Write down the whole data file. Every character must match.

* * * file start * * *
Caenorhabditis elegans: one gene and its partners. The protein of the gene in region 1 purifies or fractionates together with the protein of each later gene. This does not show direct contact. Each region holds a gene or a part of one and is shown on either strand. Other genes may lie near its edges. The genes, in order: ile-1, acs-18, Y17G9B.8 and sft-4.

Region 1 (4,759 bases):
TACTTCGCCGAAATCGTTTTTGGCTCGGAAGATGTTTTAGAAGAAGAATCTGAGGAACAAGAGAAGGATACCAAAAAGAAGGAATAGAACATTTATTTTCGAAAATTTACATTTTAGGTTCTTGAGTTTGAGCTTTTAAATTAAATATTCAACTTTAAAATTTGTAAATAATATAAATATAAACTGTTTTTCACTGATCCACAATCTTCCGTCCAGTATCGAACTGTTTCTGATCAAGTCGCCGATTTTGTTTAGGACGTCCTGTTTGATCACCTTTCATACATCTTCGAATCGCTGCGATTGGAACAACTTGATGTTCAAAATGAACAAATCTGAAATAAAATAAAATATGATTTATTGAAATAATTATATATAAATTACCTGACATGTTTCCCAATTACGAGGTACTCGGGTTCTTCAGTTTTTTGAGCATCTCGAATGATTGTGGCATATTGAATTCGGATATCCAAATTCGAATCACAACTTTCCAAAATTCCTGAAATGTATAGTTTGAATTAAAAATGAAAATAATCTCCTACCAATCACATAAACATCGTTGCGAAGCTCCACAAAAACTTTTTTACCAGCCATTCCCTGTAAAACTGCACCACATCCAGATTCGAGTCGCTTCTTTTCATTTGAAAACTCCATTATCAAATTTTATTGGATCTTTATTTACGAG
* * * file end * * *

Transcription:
Caenorhabditis elegans: one gene and its partners. The protein of the gene in region 1 purifies or fractionates together with the protein of each later gene. This does not show direct contact. Each region holds a gene or a part of one and is shown on either strand. Other genes may lie near its edges. The genes, in order: ile-1, acs-18, Y17G9B.8 and sft-4.

Region 1 (4,759 bases):
TACTTCGCCGAAATCGTTTTTGGCTCGGAAGATGTTTTAGAAGAAGAATCTGAGGAACAAGAGAAGGATACCAAAAAGAAGGAATAGAACATTTATTTTCGAAAATTTACATTTTAGGTTCTTGAGTTTGAGCTTTTAAATTAAATATTCAACTTTAAAATTTGTAAATAATATAAATATAAACTGTTTTTCACTGATCCACAATCTTCCGTCCAGTATCGAACTGTTTCTGATCAAGTCGCCGATTTTGTTTAGGACGTCCTGTTTGATCACCTTTCATACATCTTCGAATCGCTGCGATTGGAACAACTTGATGTTCAAAATGAACAAATCTGAAATAAAATAAAATATGATTTATTGAAATAATTATATATAAATTACCTGACATGTTTCCCAATTACGAGGTACTCGGGTTCTTCAGTTTTTTGAGCATCTCGAATGATTGTGGCATATTGAATTCGGATATCCAAATTCGAATCACAACTTTCCAAAATTCCTGAAATGTATAGTTTGAATTAAAAATGAAAATAATCTCCTACCAATCACATAAACATCGTTGCGAAGCTCCACAAAAACTTTTTTACCAGCCATTCCCTGTAAAACTGCACCACATCCAGATTCGAGTCGCTTCTTTTCATTTGAAAACTCCATTATCAAATTTTATTGGATCTTTATTTACGAG